Fennel pollen is one of those spices that has acquired a certain amount of trendiness among serious foodies despite still being somewhat obscure. Its price and the fact that it is not found in the spice aisles of most supermarkets are a couple of the reasons. Try one of the fennel pollen substitutes below if you want to want the flavor but can’t find or afford the spice.
Your best bet: Ground fennel seeds
The best way to get the flavor of fennel pollen — or the closest thing to it — is to use another spice harvested from the same plant. Both fennel seeds and fennel pollen are used for the same reason: to provide a licorice note. Fennel pollen does this far more efficiently since you need to use only a small amount of it to get a rich and pungent licorice note. You get a version of the same flavor from fennel seeds, but it is not quite as intense. The upside of using fennel seed as a fennel pollen replacement is that you get a similar flavor for a far lower cost. Fennel pollen is one of the world’s most expensive spices.
The downside of fennel seed is that it consists of seeds rather than pollen. Seeds are more fibrous. You can get rid of some of the fiber by grinding your own seeds and sifting them. Buying whole seeds and grinding them just before you use them also ensures that you get the brightest possible flavor. Sifting the ground seeds allows you to get only the finest particles, thus making the ground fennel seed more like fennel pollen.
You will need to make up for the fact that fennel seed has a milder flavor. Use ground fennel seed as a 2:1 substitute for fennel pollen. Use 2 parts to every one part fennel pollen required in your recipe.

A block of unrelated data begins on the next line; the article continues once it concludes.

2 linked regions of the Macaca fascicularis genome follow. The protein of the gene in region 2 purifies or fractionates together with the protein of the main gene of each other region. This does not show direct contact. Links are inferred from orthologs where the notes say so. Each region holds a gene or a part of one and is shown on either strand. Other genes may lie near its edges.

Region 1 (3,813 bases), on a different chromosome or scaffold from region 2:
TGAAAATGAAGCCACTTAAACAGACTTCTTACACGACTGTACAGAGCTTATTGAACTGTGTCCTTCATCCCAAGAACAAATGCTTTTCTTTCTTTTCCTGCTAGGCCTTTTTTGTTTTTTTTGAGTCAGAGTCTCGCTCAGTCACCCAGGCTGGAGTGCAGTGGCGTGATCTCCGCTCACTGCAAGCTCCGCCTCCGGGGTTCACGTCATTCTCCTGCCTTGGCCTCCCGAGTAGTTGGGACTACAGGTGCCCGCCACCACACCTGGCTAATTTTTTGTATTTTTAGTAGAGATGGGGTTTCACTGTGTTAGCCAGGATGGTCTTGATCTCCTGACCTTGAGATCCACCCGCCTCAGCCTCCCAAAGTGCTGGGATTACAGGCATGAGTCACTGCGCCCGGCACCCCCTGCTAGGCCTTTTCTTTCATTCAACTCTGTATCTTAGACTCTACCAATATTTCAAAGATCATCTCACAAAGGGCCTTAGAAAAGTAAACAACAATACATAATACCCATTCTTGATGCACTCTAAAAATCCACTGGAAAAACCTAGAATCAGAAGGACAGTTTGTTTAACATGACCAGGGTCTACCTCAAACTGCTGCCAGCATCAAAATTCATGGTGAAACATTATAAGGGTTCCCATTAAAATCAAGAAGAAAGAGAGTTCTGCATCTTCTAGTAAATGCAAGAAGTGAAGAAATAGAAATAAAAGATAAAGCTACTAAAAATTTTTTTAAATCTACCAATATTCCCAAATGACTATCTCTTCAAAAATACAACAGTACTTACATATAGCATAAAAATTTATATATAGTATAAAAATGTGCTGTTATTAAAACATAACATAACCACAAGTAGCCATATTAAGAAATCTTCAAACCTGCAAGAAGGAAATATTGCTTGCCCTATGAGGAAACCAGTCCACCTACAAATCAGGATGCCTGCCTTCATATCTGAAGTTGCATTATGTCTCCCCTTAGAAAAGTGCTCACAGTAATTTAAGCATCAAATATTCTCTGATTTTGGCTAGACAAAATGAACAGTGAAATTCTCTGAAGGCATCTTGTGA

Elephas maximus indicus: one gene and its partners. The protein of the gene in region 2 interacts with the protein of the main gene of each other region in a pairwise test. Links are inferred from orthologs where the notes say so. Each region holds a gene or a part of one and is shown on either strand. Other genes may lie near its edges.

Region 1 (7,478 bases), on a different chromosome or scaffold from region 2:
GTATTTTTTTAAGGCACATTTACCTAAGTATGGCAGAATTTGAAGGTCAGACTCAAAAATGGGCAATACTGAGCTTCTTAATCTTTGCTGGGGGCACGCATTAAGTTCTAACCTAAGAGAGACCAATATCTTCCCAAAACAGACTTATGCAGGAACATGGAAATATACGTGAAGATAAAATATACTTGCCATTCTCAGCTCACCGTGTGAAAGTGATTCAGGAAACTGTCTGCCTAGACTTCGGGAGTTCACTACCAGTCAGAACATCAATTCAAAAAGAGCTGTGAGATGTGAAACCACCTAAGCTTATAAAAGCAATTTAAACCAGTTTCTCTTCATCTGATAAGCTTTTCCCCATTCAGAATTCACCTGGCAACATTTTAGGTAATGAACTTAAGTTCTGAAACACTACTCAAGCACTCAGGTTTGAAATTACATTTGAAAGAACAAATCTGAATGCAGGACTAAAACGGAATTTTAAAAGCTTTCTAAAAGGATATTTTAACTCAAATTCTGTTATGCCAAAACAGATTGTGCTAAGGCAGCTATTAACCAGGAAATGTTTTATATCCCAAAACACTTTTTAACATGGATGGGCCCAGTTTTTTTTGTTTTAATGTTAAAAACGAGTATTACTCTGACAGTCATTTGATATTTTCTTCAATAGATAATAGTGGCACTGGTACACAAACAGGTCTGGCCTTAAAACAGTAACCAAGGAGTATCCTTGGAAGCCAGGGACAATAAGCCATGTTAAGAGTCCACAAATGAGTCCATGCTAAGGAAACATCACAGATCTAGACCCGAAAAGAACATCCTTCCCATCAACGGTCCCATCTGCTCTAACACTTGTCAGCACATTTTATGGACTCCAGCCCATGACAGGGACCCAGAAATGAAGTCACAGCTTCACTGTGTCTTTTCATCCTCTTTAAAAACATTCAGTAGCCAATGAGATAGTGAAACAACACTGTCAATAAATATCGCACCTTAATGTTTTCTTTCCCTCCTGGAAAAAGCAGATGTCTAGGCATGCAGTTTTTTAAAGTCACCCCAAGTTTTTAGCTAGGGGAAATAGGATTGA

A decent second choice: Anise Seed
Anise seed is yet another spice renowned for its licorice flavor. While fennel pollen and anise seed do come from different plants, their flavor profiles are similar enough that many consider them to be interchangeable. In some places, the fennel herb is even (incorrectly) referred to as anise. Anise seed is widely considered to be sweeter and more pungent than fennel seed, but not fennel pollen. Even though you can use fennel pollen in sweet or savory applications, anise is the one that shows up in the most desserts. Anise seed is intense, but still not quite as intense as fennel pollen. As with fennel seed, you will want to purchase anise seed whole and grind it yourself to ensure that you are getting the freshest product possible. You will also want to sift it to remove any fibers. Anise seed has the benefit of being easier to find and less expensive than fennel pollen.
When using it as a fennel pollen substitute, start out with ground anise seed as a 1:1 substitute and increase to taste.
In a pinch: Fennel fronds
The fronds of the fennel plant are the green feather-like tendrils that comprise the tops of the fennel plant. This is the part of the plant that will eventually flower and produce the fennel pollen. Fennel fronds have the mildest flavor of all the fennel pollen substitutes on this list; however, they may be the easiest of them to find. Fennel fronds are also likely to be quite affordable. Because they come from the same plant, you will get the same flavor profile but it will be milder and more herbaceous. In order to use fennel fronds as a substitute for fennel pollen, you will have to finely chop them and add them at the end of the cooking time. Like most fresh herbs, fennel fronds do not hold up well when cooked for a long time.
Use two parts of finely chopped fennel fronds for every one part of fennel pollen in your recipe and increase to taste.
Dill seeds and caraway seeds both have a licorice note but in different degrees and accompanied by different flavors. They may work well in some applications that require fennel pollen but not all.